She went row­ing. She played bas­ket­ball. The foot­lights weren’t part of her story, though. “Com­edy was some­thing peo­ple who weren’t se­ri­ous did.”

Af­ter Ox­ford she went to Amer­ica to con­tinue her po­lit­i­cal stud­ies. First at McGill and then in Chicago. The plan was to be­come a pro­fes­sor.

Her mother kept find­ing men any­where she went for her to meet. “You need to get mar­ried be­cause other­wise how can I die in peace?” she would tell her daugh­ter.

Vee fi­nally told her she wasn’t go­ing to have an ar­ranged mar­riage when she was 25. “She was like: ‘Are you les­bian? I don’t mind. You can be Mrs and Mrs. Just marry.’”

Vee didn’t want to marry. But she did have boyfriends. And a de­sire to be an aca­demic. Her plan was to do a PhD about the ideational ba­sis of the In­dian state. But her poor maths kept get­ting in the way. That’s when she met the hand­some maths teacher. Reader, she dated him. But only af­ter she passed re­me­dial maths. It took more than one at­tempt.

Not that that was enough. She found her­self stuck in the States wthout ten­ure, and she re­alised she was go­ing to have to find a job. Other­wise she was go­ing to have to go back to In­dia and that wasn’t an op­tion.

So, de­spite her lousy way with num­bers, she ended up in in­vest­ment bank­ing. Ob­vi­ously.

“What banks are very good at is tak­ing raw tal­ent and nat­u­ral in­tel­li­gence and they Ap­pren­tice the s*** out of you.

“I loved my bank­ing job. Oh my God, it was so much fun. And there’s that whole big swing­ing dick vibe that goes with bank­ing. ‘I’m a banker, I’m mak­ing a ton of cash and we go on great hol­i­days’.”

Then she met her hus­band, fell in love, got preg­nant, be­came a mother and that changed ev­ery­thing. “I had a baby and stopped giv­ing a s*** about bank­ing. It dropped off me so hard.

“I was go­ing to get a nanny, like ev­ery­one in bank­ing. What I didn’t know was you can re­ally love your child in a way that means you can­not spend 16 hours a day away from them.”

Two other chil­dren fol­lowed. But she had gone from a high-pow­ered, hard-drive ca­reer to burp­ing ba­bies. And that was prob­lem­atic.

“Women who gave up re­ally hard­core driven am­bi­tious ca­reers to stay at home with ba­bies, part of them starts to die. There is such a pre­mium in the mod­ern west­ern world for peo­ple to work. ‘What do you do?’ This is what we ask peo­ple.

“But when you ask a mother who used to be able to an­swer that ques­tion: ‘I do mil­lion-dol­lar deals and I just bought a house for my mother and fa­ther.’ And then she goes from that to: ‘I mash bananas.’ There is some cog­ni­tive dis­so­nance for that woman that can­not be eas­ily swal­lowed.”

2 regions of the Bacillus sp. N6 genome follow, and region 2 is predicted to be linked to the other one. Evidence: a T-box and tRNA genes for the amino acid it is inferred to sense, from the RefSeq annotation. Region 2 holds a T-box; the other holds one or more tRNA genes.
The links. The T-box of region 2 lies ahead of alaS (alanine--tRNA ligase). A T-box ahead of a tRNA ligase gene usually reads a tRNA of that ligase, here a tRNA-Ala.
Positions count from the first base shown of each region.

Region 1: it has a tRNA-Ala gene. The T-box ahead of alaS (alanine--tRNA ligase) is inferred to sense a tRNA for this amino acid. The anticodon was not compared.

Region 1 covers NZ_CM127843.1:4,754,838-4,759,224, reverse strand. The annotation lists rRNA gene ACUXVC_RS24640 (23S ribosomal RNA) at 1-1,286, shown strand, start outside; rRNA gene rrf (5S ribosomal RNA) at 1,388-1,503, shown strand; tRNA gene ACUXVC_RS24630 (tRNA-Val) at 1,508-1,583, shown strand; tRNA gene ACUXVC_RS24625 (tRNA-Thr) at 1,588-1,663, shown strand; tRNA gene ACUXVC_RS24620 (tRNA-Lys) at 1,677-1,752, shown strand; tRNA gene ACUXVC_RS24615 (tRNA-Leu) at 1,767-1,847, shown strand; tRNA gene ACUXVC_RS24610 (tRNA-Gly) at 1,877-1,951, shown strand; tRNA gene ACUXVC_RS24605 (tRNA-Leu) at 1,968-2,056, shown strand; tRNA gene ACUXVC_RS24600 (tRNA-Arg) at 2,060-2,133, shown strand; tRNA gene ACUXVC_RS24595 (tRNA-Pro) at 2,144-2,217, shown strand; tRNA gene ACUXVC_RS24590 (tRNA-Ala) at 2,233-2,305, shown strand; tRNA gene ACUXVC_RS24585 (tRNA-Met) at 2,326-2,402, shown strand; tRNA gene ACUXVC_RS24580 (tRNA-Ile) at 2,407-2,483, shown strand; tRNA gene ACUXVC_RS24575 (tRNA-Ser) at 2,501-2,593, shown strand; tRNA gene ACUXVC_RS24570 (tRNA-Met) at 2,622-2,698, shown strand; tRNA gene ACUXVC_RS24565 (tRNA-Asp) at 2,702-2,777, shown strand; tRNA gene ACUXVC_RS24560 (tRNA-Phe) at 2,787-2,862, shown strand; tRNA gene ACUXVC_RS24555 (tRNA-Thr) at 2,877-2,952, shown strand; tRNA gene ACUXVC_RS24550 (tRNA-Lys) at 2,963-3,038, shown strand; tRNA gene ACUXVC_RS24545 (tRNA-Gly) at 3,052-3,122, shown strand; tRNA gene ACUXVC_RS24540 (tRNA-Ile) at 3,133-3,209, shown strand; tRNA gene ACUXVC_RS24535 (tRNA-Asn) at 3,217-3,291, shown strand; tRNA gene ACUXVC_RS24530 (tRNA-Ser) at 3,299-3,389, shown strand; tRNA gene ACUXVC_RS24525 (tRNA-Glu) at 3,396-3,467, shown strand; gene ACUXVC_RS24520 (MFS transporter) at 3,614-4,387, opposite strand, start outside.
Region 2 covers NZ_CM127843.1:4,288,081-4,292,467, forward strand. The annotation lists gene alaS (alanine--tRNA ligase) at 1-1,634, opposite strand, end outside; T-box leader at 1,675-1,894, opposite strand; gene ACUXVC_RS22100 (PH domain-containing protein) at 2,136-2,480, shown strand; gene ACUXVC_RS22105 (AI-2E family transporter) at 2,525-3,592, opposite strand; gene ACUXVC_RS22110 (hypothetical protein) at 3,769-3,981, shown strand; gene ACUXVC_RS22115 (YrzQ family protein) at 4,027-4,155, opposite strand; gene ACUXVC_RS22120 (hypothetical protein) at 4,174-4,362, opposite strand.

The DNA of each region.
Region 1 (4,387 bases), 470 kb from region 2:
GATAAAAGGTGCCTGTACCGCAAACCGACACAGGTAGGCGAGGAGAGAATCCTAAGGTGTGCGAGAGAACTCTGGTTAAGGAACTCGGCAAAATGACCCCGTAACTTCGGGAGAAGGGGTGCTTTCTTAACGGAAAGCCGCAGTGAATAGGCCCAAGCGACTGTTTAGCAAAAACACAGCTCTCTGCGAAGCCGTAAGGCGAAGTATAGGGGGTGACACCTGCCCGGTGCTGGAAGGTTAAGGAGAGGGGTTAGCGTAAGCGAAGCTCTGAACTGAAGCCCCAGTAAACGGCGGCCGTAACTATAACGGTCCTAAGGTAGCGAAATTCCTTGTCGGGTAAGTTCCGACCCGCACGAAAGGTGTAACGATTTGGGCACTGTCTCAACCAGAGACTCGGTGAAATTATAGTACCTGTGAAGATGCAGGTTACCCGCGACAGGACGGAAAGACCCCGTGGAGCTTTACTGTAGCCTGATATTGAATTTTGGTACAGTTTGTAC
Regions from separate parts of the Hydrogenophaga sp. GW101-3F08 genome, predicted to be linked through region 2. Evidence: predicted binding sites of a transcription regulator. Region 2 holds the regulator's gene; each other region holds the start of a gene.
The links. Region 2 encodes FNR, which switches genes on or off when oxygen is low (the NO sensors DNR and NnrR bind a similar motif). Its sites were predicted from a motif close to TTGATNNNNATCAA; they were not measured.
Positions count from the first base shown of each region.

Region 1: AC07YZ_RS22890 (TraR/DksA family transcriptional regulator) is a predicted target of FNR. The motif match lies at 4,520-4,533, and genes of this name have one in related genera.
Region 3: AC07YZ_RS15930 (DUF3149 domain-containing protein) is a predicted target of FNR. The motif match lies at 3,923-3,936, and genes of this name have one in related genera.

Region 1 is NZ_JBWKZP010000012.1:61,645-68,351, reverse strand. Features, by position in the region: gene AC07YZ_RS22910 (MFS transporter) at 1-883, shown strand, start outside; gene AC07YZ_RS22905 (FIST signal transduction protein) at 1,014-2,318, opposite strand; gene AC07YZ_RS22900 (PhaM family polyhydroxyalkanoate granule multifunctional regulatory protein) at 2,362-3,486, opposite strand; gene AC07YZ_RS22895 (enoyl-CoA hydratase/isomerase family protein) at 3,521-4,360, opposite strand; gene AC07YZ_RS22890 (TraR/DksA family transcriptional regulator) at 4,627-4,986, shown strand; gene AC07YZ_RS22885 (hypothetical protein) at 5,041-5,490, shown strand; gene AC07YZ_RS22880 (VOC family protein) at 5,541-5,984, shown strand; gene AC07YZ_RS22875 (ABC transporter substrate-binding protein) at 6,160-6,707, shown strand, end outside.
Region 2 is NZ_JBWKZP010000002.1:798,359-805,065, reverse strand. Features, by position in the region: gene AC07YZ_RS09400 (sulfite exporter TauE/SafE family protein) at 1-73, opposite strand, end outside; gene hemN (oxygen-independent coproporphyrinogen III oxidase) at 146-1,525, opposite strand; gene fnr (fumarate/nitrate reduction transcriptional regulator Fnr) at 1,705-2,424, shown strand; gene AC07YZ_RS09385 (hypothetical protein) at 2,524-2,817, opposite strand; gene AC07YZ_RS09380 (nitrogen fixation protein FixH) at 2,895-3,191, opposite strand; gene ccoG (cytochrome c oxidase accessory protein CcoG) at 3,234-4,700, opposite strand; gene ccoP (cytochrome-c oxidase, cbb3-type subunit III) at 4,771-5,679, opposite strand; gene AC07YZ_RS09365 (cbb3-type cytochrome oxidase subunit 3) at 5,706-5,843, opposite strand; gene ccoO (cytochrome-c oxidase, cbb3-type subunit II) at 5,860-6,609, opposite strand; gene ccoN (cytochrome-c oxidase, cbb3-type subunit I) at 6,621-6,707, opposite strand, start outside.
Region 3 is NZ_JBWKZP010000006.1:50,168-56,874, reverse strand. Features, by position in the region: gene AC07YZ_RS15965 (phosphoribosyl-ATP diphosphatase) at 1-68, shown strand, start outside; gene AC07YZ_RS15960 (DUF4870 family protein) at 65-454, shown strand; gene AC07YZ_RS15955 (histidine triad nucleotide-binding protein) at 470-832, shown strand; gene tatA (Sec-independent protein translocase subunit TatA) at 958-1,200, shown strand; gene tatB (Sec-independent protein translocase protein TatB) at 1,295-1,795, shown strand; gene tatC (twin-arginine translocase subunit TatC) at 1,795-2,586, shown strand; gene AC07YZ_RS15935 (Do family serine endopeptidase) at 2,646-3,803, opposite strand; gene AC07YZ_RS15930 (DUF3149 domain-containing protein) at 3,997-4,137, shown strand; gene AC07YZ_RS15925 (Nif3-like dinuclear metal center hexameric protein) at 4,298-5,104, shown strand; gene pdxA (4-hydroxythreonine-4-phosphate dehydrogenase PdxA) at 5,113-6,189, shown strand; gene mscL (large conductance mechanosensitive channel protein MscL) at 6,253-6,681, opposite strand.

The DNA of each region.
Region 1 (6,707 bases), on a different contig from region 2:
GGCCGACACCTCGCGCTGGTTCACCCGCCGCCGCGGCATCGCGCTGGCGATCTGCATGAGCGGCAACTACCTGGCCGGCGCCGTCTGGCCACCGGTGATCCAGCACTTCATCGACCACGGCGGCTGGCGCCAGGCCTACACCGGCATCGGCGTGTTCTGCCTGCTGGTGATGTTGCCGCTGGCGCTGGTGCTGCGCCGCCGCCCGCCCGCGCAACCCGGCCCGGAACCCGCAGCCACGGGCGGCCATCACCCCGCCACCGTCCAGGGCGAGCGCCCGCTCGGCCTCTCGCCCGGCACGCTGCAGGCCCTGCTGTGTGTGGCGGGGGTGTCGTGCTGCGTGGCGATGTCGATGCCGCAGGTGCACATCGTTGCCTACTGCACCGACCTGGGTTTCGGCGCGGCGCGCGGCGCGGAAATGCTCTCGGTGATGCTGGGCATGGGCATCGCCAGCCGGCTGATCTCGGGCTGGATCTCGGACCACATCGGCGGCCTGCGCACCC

When she had her third child, she says: “I re­alised you have a quota of puree you are will­ing to make for kids.”

She was look­ing for some­thing to

It’s very easy to get on stage and blab­ber if some­one gives you a mi­cro­phone. But to re­ally con­nect with peo­ple ... I can­not think of any­thing more re­ward­ing than that

do. Peo­ple had al­ways told her she was funny. When she met her friends they would ask her to tell them about the time her mum slapped her on the face in the bank. “I said, laugh­ing, ‘Mum, you can’t do that here.’ She said: ‘Why? You call police?’.”

Even­tu­ally, for want of some­thing to do, she went to a work­shop called Funny Women.

She spells out her think­ing. “It is the week­end. I am bored out of my mind. If I go, there will be peo­ple who are funny and be­cause it is Eng­land some­one will say: ‘Do you want to go to the pub later?’. I went along and it was women sit­ting in a cir­cle. ‘F***, this is like ther­apy’.

“And the first ques­tion asked was: ‘When I call on you, tell us what your mother would say about the fact that you are here to­day.’ Talk about win­ning the lot­tery.

“Out of my voice came the way I talk about my mother. I said the three things she al­ways says. ‘Of course Sindhu would be here to­day. She’s over tall, she’s over dark and she’s not very bright.’ The ef­fect on the other peo­ple was huge.”

Still, she wasn’t tak­ing it se­ri­ously, had to be per­suaded to at­tend the Funny Women gig, walked back­stage to be told she was do­ing a five-minute set which she wasn’t ex­pect­ing.

But she went on­stage, talked Dan­ish to a girl from Green­land and told the story about her mum ask­ing if she was a les­bian to a bunch of les­bians in the au­di­ence and went straight to the semi­fi­nal in the 2014 Funny Women Awards.

“I didn’t get to the fi­nal but, I tell you what, I re­mem­ber stand­ing on that stage think­ing: ‘This is it. I can never not do this’.”

At this point she didn’t know who Ed­die Iz­zard was and had never heard of Billy Con­nolly. The only stand-up she’d seen be­fore go­ing on­stage was an Ed­die Mur­phy DVD. So, she did what she al­ways does. She did her home­work. “I was very fo­cused.”

And then at some point she started hav­ing dreams of her child­hood in the Philip­pines. About telling jokes to adults in her night­gown. She even­tu­ally men­tioned the dreams to her mother.

“That’s not a dream,” her mum told her. “That hap­pened to you. We would have par­ties and you would not go to sleep. You would go and hide in the guest bath­room and when peo­ple go to bath­room you would say: ‘You can­not come in. First, I have to tell you a joke.’

“And some peo­ple were go­ing to go urine in their pants be­cause you had a stam­mer and the joke was tak­ing 20 min­utes.”

Cir­cles and pat­terns. We have trav­elled all the way around. Time for one fi­nal ques­tion, Sindhu. About com­edy. Does it have heft?

“So much heft. It’s very easy to get on stage and blab­ber if some­one gives you a mi­cro­phone. But to re­ally con­nect with peo­ple, to tell them a joke that you know is com­ing and for that mo­ment when you are both on the same page and the laugh is there, I can­not think of any­thing more re­ward­ing than that.”

Sindhu Vee: Sand­hog is per­form­ing at the Plea­sance Court­yard – The At­tic at 4.30pm un­til Au­gust 26.

Sindhu Vee de­buts her first hour-long show at the Ed­in­burgh Fringe this year. Given her abil­ity to spin a good yarn, there is lit­tle doubt that she’ll have enough ma­te­rial

Newspapers in English

Newspapers from UK

© PressReader. All rights reserved.